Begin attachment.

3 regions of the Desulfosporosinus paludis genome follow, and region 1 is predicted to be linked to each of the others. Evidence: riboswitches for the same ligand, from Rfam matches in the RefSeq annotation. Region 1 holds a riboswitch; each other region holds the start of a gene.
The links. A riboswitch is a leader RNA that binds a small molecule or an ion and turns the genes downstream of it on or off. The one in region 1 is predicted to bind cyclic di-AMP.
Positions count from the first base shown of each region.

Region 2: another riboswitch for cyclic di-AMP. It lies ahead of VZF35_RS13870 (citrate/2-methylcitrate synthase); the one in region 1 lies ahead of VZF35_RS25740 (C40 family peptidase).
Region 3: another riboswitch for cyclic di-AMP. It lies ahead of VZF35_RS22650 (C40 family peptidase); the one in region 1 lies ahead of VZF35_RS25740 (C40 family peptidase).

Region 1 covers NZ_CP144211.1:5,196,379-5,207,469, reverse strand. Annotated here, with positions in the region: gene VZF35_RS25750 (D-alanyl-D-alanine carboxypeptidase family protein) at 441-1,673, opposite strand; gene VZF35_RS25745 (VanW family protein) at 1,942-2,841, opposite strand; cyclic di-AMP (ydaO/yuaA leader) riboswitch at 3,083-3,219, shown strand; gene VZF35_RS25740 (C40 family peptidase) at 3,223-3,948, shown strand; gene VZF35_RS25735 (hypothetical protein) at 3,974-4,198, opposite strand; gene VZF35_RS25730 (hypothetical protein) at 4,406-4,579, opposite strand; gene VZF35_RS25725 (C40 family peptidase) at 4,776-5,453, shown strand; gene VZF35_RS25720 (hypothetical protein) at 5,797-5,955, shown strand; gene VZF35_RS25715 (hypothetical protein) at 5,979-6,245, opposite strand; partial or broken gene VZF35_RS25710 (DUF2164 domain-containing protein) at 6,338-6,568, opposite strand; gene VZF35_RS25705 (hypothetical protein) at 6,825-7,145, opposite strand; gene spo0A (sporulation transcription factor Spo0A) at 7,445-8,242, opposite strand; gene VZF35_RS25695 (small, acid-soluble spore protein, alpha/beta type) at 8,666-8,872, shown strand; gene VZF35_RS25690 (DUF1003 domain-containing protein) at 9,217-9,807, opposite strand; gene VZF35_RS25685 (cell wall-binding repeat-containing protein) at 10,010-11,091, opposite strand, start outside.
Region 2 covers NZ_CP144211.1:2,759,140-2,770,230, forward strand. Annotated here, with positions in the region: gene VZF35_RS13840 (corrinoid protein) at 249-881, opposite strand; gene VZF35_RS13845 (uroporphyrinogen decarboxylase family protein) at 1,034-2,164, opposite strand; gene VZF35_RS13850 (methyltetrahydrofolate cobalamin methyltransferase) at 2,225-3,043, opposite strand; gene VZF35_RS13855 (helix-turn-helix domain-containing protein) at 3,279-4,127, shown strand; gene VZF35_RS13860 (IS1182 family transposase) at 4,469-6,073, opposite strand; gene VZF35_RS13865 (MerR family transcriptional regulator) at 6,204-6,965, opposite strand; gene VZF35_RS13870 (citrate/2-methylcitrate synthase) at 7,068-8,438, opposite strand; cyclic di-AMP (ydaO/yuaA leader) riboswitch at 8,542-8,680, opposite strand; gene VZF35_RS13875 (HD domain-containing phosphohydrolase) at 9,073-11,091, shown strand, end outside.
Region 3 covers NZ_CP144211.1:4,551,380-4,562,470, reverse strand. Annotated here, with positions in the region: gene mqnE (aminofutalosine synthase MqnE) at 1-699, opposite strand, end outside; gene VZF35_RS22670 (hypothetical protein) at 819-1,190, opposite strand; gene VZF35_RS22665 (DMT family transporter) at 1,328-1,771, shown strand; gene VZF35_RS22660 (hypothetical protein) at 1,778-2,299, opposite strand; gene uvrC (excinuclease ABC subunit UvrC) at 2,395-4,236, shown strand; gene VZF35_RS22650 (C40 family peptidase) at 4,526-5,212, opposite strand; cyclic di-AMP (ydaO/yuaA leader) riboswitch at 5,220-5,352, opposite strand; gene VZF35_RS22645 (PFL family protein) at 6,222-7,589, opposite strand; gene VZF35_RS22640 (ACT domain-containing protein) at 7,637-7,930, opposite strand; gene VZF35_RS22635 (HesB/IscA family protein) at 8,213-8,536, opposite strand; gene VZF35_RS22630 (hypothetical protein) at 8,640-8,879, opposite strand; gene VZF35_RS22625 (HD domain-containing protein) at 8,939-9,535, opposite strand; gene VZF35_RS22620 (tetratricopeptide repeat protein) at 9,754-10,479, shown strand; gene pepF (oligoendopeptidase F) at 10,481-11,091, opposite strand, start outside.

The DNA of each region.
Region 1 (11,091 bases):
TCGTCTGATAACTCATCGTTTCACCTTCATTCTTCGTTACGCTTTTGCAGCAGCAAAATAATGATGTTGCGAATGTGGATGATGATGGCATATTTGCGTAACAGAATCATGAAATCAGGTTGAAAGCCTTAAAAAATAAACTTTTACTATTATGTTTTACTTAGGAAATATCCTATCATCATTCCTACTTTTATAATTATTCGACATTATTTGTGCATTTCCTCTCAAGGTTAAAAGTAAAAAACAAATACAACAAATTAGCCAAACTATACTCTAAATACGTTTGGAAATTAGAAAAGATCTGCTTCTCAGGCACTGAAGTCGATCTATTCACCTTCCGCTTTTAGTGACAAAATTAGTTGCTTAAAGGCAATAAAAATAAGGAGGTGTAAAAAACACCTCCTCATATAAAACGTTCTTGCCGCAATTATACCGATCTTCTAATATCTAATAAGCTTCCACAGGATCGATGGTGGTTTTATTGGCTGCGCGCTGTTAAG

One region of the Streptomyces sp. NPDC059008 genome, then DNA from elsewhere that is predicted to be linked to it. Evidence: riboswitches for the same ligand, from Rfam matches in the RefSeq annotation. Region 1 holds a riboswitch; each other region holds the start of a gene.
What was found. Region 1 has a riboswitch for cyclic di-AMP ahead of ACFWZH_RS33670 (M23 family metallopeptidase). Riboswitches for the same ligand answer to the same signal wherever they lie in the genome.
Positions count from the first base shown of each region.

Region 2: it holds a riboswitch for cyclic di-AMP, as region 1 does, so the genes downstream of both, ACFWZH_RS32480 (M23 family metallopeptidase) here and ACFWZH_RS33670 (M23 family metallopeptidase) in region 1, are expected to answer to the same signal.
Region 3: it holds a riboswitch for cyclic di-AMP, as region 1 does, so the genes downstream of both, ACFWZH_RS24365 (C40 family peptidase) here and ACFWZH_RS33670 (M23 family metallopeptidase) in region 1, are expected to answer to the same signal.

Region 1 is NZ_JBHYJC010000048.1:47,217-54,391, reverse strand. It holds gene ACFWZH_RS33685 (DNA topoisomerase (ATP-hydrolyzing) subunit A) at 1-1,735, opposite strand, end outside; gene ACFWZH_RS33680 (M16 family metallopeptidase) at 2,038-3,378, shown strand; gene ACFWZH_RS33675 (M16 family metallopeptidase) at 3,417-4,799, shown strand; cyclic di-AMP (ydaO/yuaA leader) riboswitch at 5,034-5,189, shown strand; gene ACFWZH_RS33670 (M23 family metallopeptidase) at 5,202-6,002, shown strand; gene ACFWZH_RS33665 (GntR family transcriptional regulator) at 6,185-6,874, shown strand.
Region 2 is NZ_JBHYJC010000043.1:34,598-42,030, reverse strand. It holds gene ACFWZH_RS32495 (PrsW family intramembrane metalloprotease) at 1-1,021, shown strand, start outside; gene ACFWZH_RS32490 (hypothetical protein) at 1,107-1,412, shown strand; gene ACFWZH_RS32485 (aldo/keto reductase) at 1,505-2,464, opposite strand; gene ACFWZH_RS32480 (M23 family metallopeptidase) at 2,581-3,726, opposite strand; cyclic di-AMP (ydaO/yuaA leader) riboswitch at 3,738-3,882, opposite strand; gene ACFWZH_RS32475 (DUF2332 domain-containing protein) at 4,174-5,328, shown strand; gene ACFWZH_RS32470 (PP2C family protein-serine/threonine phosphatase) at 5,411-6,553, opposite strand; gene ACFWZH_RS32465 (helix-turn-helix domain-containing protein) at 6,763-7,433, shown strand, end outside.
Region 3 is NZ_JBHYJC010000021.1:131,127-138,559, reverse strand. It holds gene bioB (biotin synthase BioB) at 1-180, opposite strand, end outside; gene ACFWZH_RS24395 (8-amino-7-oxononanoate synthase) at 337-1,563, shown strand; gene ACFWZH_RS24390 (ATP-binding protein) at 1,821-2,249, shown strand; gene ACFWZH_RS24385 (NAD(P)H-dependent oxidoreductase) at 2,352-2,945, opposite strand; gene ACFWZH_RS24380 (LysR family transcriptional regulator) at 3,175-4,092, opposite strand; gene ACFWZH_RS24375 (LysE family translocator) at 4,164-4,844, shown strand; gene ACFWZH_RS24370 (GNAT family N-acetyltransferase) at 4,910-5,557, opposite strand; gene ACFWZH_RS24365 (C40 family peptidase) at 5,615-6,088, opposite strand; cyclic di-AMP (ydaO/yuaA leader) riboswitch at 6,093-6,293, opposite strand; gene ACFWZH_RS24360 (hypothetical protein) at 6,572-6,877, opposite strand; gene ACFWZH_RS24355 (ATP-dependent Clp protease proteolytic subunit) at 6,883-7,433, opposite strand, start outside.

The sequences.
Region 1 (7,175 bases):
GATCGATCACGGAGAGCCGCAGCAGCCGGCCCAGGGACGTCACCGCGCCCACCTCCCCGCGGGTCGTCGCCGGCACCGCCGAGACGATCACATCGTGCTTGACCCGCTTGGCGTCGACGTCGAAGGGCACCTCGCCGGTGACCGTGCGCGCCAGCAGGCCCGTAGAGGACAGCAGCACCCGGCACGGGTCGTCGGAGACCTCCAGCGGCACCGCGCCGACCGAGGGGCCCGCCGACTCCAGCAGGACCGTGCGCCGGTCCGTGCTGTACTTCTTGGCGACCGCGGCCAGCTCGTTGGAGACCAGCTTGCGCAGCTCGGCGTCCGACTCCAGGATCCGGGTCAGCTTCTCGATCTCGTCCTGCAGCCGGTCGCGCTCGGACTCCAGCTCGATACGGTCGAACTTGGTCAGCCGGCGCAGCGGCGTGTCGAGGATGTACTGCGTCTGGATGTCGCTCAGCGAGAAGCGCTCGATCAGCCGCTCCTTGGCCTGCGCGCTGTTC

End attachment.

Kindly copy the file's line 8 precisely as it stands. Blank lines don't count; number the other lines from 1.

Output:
Region 3 covers NZ_CP144211.1:4,551,380-4,562,470, reverse strand. Annotated here, with positions in the region: gene mqnE (aminofutalosine synthase MqnE) at 1-699, opposite strand, end outside; gene VZF35_RS22670 (hypothetical protein) at 819-1,190, opposite strand; gene VZF35_RS22665 (DMT family transporter) at 1,328-1,771, shown strand; gene VZF35_RS22660 (hypothetical protein) at 1,778-2,299, opposite strand; gene uvrC (excinuclease ABC subunit UvrC) at 2,395-4,236, shown strand; gene VZF35_RS22650 (C40 family peptidase) at 4,526-5,212, opposite strand; cyclic di-AMP (ydaO/yuaA leader) riboswitch at 5,220-5,352, opposite strand; gene VZF35_RS22645 (PFL family protein) at 6,222-7,589, opposite strand; gene VZF35_RS22640 (ACT domain-containing protein) at 7,637-7,930, opposite strand; gene VZF35_RS22635 (HesB/IscA family protein) at 8,213-8,536, opposite strand; gene VZF35_RS22630 (hypothetical protein) at 8,640-8,879, opposite strand; gene VZF35_RS22625 (HD domain-containing protein) at 8,939-9,535, opposite strand; gene VZF35_RS22620 (tetratricopeptide repeat protein) at 9,754-10,479, shown strand; gene pepF (oligoendopeptidase F) at 10,481-11,091, opposite strand, start outside.